Prophets[ii], all–according to them–and for such people, there is no middle ground.
Both types are rooted in denial of the sovereignty of God, to put it mildly. They invert this admonition.
5 Trust in the Lord with all thine heart; and lean not unto thine own understanding. 6 In all thy ways acknowledge him, and he shall direct thy paths.
This type of thinking is the result of an erosion of our civic education and the resultant erosion of the separation of powers. Because the executive and judicial branches have become so powerful and the legislative branch so craven, we accept that power imbalance without thinking it over too much or at all.
Thus, we unconsciously inculcate the presidency with God-like authority—an authority which it was never meant to have. Many think that the abdication of legislative powers started when Barack Obama became President, but that’s very wrong.
The erosion of biblical education has run parallel to that of civics. Trump worshippers have called Donald Trump the New Nebuchadnezzar or the New Cyrus—both biblical foreign kings who held ancient Judah in captivity after the dissolution of the United Kingdom of Israel and the first sacking of Jerusalem and the destruction of Solomon’s Temple.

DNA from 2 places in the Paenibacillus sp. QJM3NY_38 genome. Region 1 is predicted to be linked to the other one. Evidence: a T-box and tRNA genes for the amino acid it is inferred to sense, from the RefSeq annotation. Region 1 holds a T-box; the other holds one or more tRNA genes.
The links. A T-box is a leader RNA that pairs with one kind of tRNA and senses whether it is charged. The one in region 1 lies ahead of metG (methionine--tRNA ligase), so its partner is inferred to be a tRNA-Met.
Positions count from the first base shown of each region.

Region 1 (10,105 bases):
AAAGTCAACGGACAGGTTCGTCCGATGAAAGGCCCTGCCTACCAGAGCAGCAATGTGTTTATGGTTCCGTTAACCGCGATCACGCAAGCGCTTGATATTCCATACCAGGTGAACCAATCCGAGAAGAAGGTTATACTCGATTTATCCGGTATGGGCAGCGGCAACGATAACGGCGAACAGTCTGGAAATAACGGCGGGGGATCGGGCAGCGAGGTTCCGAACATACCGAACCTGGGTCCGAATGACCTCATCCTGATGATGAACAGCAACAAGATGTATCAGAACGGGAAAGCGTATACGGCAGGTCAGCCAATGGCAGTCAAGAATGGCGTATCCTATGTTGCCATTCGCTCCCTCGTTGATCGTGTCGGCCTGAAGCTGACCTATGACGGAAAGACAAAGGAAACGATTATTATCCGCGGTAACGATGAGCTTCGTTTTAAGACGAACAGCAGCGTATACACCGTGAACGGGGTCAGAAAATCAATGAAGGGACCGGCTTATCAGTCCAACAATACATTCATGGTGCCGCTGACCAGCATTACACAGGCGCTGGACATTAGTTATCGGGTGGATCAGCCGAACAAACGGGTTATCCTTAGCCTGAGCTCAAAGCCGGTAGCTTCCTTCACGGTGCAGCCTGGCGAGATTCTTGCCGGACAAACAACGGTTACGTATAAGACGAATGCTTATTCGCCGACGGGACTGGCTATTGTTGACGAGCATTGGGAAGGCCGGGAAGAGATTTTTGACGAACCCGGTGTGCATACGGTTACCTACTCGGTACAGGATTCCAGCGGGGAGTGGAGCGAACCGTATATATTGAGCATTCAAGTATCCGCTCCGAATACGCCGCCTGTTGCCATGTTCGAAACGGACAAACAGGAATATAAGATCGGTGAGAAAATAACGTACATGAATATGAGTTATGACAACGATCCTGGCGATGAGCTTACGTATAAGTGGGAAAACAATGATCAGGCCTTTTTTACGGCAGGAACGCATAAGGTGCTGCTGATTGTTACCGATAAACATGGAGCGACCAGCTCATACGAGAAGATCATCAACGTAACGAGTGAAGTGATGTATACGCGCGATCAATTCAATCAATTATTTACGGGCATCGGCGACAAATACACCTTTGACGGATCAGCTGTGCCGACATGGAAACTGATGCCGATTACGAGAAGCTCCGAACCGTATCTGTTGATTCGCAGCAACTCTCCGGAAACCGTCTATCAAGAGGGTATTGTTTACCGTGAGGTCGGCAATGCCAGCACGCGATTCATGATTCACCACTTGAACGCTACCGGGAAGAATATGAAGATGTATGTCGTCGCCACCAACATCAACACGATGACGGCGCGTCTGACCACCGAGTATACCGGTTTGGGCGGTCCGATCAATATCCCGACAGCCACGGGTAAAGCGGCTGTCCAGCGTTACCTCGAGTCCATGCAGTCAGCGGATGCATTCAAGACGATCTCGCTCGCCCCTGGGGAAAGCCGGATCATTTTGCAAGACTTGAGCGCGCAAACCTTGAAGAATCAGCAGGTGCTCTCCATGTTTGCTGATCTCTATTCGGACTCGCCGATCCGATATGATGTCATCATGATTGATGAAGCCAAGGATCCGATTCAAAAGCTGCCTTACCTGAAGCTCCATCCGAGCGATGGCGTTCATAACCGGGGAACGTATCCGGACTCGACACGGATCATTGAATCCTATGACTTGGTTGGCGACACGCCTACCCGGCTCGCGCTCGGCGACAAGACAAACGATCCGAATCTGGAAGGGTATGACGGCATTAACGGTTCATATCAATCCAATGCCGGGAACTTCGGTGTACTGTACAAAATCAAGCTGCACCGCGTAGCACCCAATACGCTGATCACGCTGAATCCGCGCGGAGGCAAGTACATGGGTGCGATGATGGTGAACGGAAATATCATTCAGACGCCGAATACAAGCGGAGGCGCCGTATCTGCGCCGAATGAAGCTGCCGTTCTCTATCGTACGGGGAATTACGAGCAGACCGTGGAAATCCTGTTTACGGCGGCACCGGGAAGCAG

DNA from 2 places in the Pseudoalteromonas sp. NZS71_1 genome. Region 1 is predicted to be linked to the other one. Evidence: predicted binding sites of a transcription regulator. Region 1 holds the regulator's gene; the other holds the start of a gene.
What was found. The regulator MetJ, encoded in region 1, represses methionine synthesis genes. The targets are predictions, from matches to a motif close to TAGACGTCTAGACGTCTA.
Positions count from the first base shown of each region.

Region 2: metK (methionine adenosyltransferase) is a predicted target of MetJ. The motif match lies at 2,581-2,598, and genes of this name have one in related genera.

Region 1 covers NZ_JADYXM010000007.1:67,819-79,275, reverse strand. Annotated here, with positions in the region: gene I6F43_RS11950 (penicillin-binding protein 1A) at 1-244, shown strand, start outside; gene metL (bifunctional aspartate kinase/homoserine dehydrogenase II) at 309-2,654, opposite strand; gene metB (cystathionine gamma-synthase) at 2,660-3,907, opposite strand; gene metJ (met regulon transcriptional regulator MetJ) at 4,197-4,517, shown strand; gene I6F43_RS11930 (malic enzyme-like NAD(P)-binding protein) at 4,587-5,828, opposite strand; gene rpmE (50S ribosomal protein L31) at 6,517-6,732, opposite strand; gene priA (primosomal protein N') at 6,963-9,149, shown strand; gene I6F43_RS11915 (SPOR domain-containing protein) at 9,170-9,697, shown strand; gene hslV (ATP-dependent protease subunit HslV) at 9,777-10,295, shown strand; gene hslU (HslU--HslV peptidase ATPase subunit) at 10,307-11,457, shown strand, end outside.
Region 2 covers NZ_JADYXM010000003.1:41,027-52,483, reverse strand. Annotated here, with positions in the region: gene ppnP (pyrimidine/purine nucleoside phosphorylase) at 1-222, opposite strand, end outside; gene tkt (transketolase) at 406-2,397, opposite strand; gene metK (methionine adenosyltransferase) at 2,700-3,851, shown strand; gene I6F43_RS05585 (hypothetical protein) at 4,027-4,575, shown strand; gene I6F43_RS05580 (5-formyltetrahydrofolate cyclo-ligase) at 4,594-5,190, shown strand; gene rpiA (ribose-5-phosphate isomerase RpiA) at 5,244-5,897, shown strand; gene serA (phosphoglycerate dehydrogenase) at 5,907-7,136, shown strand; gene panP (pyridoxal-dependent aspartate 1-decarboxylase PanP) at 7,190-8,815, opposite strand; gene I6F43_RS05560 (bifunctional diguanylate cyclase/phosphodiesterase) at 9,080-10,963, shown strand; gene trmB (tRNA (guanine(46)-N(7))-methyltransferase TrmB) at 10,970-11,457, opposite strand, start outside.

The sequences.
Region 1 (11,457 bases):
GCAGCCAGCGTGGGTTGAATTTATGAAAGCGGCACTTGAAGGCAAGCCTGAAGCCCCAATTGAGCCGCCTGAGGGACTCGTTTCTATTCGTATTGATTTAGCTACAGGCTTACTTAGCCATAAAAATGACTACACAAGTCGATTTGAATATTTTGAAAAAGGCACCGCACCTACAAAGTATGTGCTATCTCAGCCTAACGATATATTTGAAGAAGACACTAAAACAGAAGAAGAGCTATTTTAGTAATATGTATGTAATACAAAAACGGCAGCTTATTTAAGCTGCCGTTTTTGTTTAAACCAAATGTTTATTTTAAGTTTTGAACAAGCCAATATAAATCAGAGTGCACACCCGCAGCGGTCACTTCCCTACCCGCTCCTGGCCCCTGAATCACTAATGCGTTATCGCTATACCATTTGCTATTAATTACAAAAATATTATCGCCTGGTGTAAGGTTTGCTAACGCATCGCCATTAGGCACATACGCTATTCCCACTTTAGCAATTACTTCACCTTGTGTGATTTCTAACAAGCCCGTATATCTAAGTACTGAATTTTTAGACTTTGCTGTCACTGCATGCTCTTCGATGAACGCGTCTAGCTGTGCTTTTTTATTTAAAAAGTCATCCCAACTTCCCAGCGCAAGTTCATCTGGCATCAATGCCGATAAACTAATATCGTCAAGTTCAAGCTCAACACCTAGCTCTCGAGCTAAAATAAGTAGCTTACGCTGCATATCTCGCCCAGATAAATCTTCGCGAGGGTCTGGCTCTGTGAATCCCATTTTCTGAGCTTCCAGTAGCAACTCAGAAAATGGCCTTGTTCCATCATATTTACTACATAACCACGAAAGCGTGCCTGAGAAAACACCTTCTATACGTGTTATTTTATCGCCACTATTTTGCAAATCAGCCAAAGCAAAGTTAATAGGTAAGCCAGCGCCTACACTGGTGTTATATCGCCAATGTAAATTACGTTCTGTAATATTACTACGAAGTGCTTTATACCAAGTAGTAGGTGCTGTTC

Is Trump foreign? Is he a monarch? Has America been razed and all Americans been carried off into a foreign land? Has Washington, DC been sacked? Does America have a singular Temple/Church building? You get the point.
As for Trump AntiChristers, they say, because of his political flip-floppery and his moral flaws, that anyone who votes for him is damned by God—not just the worshippers. Anyone.
I recall one criteria for human beings to be eternally saved and two commandments from my Lord and Savior; none of them have anything to do with voting. And I don’t even believe that Christians who voted for Clinton will be damned. Corrected by listening to God, but not damned.
So, it is that many are driven emotionally—driven by fear of things other than God–when presidential elections come around. They view their candidate as the savior from the last ruler, the like-minded as fellow believers, the opposing candidate(s) as the Devil, and skeptics/political opponents as unbelievers/heretics. Corresponding reactions follow.
It’s always about God. When He’s missing in the soul of anyone, that person will allow something or someone else to fill the void and they will call it “God.” And that goes also for many who say they are Christians.
The weekend posts at Ace of Spades HQ are, for the most part, interest-specific. The guns, food, gardening threads, and my favorite, the Sunday Book Thread, are posted by Ace’s co-bloggers, giving the proprietor the weekend off. Usually.